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Beefing up my business with Fatburger

These days, I float between both of my franchises, making sure they continue to run smoothly.

A challenging start
In my first year, the biggest challenge was staffing. At the time, the federal government had suspended the Temporary Foreign Worker Program (TFWP) for the food-service industry, which meant I could only hire local staff, but not enough people were applying for jobs at my restaurant. So, I just had to hire anyone I could. There was a lot of turnover in those days.

As for me, I started work each morning, closed the restaurant at night and then sat down to do paperwork until 1 or 2 a.m. I did not take a day off until after my first nine months—and even then, it was just to go to a franchisees’ area meeting in Edmonton.

It was a very stressful first year, but afterwards, by about one-and-a-half years in, I had the proper staff—with the proper attitudes—in place and I was able to use the Saskatchewan Immigration Nomination Program (SINP) to bring in foreign workers.

I had not originally pictured myself working on the crew as much as I did, putting in shifts, but being a hands-on franchisee was the best way to know everything that was going on. I felt I should work in the kitchen to keep an eye on food and service quality.

As a result, I know how to do everything in my restaurant. I can hop on the crew and help out whenever needed, if the opportunity arises.

Going double
My second Fatburger opened in July 2017 at Preston Crossing, which is Saskatoon’s busiest open-air shopping centre, anchored by Walmart, Canadian Tire, Best Buy and Sobeys.

This restaurant has a unique shape, which made it a lot more challenging to develop our floor plan. In the end, though, it works very well. It is the same size as my first restaurant, but everyone says it looks bigger. I think that’s because it has lots of windows, so it is nice and bright. We have 47 seats indoors and another 20 out on our 500-square-foot patio.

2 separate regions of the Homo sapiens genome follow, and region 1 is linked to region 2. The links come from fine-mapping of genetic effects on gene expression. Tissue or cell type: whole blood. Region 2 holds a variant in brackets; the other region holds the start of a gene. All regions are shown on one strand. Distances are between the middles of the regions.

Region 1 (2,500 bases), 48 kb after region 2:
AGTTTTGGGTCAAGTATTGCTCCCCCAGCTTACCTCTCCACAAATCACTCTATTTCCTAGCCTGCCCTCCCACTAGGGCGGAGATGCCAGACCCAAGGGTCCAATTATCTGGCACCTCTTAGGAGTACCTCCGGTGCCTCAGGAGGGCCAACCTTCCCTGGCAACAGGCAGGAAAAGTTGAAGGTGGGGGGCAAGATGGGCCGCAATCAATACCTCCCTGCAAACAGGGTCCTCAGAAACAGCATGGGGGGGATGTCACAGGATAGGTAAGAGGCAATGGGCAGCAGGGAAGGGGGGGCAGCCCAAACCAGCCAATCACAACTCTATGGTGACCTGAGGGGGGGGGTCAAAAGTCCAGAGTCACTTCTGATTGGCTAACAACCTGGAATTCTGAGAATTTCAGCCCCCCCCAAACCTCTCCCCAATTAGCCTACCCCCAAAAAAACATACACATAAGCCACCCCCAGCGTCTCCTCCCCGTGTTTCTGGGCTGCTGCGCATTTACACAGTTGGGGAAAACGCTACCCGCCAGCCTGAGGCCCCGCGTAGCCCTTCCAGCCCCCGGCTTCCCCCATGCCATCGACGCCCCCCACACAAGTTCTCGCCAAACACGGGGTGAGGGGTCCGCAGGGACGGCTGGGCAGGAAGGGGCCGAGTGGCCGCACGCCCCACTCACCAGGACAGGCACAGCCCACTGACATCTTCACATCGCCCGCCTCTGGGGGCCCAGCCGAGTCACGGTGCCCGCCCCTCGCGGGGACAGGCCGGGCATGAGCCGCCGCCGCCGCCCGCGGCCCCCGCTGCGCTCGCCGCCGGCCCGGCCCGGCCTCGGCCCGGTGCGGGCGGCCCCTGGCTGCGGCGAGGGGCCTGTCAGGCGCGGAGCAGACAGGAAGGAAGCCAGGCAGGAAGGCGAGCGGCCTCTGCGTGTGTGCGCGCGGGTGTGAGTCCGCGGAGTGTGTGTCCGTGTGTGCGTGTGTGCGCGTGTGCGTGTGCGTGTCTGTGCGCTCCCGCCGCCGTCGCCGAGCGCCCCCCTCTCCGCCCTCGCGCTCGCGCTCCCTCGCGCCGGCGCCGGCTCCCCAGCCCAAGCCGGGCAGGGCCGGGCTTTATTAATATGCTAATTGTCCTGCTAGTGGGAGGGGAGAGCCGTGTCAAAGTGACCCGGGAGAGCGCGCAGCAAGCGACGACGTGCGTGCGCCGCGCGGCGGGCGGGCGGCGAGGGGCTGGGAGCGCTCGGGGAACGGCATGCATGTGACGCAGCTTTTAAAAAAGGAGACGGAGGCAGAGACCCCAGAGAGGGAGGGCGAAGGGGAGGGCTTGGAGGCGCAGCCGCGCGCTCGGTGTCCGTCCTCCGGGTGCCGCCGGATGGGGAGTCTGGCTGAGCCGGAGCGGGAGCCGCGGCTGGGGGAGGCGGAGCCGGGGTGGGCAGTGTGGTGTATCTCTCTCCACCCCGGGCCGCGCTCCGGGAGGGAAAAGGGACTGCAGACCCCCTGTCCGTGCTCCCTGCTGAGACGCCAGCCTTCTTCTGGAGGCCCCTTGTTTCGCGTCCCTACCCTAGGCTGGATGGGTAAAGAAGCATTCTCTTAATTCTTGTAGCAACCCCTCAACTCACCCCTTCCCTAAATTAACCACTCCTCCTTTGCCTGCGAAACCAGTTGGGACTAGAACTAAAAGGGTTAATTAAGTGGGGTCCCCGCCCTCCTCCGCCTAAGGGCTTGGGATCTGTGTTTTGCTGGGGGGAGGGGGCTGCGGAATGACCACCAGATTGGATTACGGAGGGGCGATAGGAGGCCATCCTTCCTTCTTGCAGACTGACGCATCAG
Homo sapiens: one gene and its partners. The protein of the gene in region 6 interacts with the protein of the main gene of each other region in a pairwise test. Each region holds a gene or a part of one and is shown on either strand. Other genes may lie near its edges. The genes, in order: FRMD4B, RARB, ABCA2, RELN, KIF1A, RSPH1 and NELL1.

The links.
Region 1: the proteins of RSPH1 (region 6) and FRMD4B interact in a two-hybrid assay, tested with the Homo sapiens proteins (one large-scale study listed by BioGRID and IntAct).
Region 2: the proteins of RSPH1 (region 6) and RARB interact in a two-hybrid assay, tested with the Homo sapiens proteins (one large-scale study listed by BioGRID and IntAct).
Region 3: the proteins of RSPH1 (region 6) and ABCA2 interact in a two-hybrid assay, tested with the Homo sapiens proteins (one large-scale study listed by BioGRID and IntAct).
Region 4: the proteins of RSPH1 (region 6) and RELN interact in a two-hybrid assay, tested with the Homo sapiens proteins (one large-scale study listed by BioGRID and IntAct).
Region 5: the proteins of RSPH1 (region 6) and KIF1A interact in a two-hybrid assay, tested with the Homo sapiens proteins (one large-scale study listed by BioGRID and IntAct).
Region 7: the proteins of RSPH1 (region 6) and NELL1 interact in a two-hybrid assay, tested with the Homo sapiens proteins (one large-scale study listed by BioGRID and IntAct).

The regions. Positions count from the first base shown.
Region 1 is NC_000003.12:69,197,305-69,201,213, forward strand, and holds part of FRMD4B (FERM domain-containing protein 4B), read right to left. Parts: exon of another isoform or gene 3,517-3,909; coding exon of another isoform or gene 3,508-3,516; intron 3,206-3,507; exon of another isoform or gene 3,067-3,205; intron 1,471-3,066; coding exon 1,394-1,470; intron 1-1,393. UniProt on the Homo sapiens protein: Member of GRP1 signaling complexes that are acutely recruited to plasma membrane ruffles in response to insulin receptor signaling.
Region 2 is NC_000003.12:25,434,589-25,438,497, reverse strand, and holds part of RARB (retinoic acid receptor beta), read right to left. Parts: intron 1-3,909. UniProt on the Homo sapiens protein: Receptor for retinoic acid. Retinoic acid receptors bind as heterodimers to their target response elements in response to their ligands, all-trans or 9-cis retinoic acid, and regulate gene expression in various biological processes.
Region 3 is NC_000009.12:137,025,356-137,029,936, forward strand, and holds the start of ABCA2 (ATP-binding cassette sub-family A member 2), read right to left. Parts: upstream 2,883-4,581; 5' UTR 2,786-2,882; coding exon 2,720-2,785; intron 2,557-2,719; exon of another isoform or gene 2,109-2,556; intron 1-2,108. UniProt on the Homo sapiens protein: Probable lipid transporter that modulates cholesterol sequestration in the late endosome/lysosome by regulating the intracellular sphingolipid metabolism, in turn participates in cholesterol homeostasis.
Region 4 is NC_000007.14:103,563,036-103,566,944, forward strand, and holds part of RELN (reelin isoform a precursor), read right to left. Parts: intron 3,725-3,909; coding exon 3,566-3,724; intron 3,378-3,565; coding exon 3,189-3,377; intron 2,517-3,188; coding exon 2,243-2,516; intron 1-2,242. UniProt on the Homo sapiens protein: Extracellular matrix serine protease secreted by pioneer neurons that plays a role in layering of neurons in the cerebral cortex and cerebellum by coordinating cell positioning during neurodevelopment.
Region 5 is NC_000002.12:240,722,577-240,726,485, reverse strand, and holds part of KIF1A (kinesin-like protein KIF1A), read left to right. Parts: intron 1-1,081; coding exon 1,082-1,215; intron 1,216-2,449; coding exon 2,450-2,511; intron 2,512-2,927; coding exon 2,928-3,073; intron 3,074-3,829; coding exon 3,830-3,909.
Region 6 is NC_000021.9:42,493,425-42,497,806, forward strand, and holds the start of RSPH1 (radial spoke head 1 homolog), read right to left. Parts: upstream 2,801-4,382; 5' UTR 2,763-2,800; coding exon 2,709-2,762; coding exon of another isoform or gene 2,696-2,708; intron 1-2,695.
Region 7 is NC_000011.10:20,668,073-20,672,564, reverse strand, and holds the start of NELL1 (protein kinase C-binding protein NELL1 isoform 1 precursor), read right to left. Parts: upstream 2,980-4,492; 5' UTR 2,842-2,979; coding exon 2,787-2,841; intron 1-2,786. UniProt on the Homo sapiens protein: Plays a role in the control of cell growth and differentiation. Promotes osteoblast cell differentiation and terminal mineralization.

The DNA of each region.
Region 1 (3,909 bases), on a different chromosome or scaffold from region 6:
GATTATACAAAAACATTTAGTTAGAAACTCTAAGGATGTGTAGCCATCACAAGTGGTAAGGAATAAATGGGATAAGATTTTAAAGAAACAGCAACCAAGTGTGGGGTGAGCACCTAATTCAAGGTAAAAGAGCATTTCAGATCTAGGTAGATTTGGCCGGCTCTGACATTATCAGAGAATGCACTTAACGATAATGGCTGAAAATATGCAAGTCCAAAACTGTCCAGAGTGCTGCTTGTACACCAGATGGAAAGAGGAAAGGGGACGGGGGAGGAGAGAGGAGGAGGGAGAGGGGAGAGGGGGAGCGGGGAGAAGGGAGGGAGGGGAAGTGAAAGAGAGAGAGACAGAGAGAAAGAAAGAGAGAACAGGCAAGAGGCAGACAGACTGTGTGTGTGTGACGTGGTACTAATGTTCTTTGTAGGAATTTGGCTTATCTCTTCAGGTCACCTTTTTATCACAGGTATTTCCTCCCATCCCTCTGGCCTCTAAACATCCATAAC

Launching my second franchise was quite a smooth experience. It was a lot easier than the first one. This time, I could select and train my staff in advance. And as I had learned I needed to be choosier about hiring, I did not encounter the same issues with staff turnover.

Operating two units is much easier than running just one, as I have dedicated managers at each restaurant. That’s been a welcome change. I can float between both locations, making sure they continue to run smoothly.

I’m at one or both stores every day of the week. This includes weekends, when I continue to help in the kitchen, because that’s when we’re busiest. I make sure we’re providing a clean environment, friendly staff and a great product.

I’m typically spending more of my time at the newer location, just to make sure it continues to ramp up. There are a lot of moving parts to this business and there can be ‘hiccups,’ especially when we get busy. If a customer has an issue, I want to make sure to invite them back, whether that means providing a refund or a coupon.

We get all sorts of customers here, from very young to very old. We offer 50 per cent off to police officers, so they’ve become regulars. We get construction workers. And we get families of all ethnicities.

There is a lot more desk work for me with the two locations. I do all of my paperwork in my offices at the restaurants, as then I can just step through the door to check how things are going. The main work I take home with me is scheduling, as I share staff between the two locations.

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